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Aug 16, 2012


Nano-probes for intracellular viscosity



Quantum dots (QD) are tiny semi conductors that through modification can now be used as probes for the measurement of biological phenomena. Their appeal in biological studies is that they offer a higher fluorescent signal and slower photobleaching time than traditional fluorescent probes, which allows for an increased observation time of the phenomenon of interest. Furthermore, the metal core and size of a QD can be modified accordingly to maximize the fluorescence intensity, as too can the wavelength, making QD inordinately applicable to a wide range of biological studies.

When measuring biological phenomena, QD are commonly combined with techniques like single particle tracking, which requires the QD be directly attached to the protein of interest. Unfortunately, because of this attachment, the intracellular environment cannot be directly measured, only the molecule’s response to it. Takashi Jin and his team at the Laboratory for Nano-Bio Probes, however, have been able to formulate QD that can measure cellular properties even when unbound to a molecule, a development illustrated on the cover of Analytical Methods (Royal Society of Chemistry)1. By coating their QD with bovine serum albumin (BSA) and injecting them into HeLa cells, the group could measure the free diffusion of their BSA-QD by fluorescence correlation spectroscopy (FCS) and therefore evaluate the viscosity of the intracellular environment (Fig. 1). This ability very much depends on the spherical shape of the BSA-QD, which allows the team to apply the Stokes-Einstein equation to calculate the corresponding diffusion constants.

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Figure 1. BSA-QD was introduced into a living cell and cytoplasmic viscosity was measured by fluorescence correlation spectroscopy.

The group found that unlike other coats, BSA was crucial for the QD to disperse throughout the intracellular environment. Autocorrelation curves of the BSA-QD behavior showed a fast and a slow constant, which were attributed to QD free in the cytoplasm and QD associated with cytoplasmic elements like the cytoskeleton, respectively. The BSA-QD also showed diffusion properties and viscosities that resembled a previous report using rhodamine-green labeled DNA. FCS results of BSA-QD indicated intracellular viscosities that were 4.7 times greater than that of water, which is in agreement with the rhodamine-green labeled DNA study that found the ratio to be 4.8.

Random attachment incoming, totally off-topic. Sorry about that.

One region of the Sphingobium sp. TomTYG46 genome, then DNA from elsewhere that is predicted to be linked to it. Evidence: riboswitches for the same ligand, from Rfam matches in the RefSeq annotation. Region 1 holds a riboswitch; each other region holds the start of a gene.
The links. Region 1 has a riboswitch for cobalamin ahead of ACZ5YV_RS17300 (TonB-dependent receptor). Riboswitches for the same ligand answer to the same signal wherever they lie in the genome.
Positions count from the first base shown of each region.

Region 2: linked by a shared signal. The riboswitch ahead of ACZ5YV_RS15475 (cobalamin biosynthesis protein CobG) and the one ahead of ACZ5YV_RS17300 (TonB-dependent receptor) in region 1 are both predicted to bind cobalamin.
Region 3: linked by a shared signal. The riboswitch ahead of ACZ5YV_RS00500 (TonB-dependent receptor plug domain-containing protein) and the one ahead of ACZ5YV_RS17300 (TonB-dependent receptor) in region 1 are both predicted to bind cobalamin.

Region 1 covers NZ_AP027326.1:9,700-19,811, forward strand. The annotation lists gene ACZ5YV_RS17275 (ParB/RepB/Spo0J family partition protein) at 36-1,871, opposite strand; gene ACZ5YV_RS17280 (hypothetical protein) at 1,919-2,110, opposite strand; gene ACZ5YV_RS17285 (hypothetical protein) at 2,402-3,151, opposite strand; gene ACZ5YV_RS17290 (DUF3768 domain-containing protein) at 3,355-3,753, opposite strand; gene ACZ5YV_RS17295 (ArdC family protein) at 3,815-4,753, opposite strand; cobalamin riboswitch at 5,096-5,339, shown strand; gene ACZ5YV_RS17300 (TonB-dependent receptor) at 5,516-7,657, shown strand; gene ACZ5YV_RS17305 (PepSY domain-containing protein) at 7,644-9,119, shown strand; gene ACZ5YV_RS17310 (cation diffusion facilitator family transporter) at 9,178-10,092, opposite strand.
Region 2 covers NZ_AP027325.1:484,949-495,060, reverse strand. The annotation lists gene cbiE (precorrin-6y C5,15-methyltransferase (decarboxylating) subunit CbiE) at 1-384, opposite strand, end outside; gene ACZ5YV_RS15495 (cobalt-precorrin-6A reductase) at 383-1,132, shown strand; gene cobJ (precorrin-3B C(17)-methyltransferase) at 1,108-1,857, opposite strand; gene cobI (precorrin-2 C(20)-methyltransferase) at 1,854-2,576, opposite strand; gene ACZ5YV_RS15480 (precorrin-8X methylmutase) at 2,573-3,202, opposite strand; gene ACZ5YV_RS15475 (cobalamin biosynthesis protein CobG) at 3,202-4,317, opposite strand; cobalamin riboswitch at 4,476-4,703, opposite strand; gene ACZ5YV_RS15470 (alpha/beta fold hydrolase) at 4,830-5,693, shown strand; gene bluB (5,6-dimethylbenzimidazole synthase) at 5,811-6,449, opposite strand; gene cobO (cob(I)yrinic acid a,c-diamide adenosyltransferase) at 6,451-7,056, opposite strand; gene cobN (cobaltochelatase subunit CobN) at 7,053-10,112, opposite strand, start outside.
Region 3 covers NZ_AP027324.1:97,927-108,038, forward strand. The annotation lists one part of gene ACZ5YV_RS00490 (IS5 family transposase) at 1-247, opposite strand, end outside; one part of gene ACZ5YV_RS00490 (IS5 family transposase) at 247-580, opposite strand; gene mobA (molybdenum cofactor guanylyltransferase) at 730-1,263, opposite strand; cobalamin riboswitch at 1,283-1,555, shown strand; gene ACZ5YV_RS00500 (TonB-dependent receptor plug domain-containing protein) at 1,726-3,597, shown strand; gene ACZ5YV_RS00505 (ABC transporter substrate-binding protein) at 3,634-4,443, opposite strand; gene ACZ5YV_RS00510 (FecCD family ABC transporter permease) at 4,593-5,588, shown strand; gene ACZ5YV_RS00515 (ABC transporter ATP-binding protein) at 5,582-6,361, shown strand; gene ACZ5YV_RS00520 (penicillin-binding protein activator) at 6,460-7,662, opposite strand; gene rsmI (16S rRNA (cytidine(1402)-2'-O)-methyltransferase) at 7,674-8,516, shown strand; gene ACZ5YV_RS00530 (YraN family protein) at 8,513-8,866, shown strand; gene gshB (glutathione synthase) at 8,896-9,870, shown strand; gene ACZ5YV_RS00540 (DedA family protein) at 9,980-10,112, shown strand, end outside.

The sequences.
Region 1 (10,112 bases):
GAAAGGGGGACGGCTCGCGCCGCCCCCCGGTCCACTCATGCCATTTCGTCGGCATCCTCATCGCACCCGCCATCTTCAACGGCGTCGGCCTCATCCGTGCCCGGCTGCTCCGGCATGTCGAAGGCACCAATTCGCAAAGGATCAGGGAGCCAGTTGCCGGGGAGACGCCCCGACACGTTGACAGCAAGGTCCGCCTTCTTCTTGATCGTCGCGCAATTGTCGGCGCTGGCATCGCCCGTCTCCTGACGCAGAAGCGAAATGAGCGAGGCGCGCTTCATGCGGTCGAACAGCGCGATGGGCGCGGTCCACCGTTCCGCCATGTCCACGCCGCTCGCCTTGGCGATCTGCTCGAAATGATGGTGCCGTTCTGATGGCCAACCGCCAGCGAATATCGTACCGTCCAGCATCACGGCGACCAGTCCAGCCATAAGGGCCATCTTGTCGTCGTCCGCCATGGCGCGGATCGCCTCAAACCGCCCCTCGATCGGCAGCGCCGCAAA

Yet if rhodamine-green can already be used to measure viscosity, what is the innovation in the design of these QD? The two probes showed similar sizes: 9.1 nm for the BSA-QD and 10.9 nm for the rhodamine-green labeled DNA. However, first author Yuko Nakane explains that while the two probes have similar sizes, the shape of the BSA-QD makes it a more reliable tool for measuring intracellular properties like viscosity. “The important difference is that rhodamine-green is not spherical whereas our QD are”. The reason this distinction is important is because although viscosity depends on size, the shape of the particle can also have an effect, making it difficult to compare viscosities if both the size and shape of two particles vary. On the other hand, the Jin group can control for shape. “Manufacturing and testing different sized spherical QD means we can develop a table that relates viscosity and size and therefore collect more reliable data about the cell”.


Designing QD of different sizes and applying the same analysis then should allow scientists to better model viscosity effects when experimental measurements cannot be made.

  1. Yuko Nakane, Akira Sasaki, Masataka Kinjo and Takashi Jin. Anal. Methods, 2012, 4, 1903-1905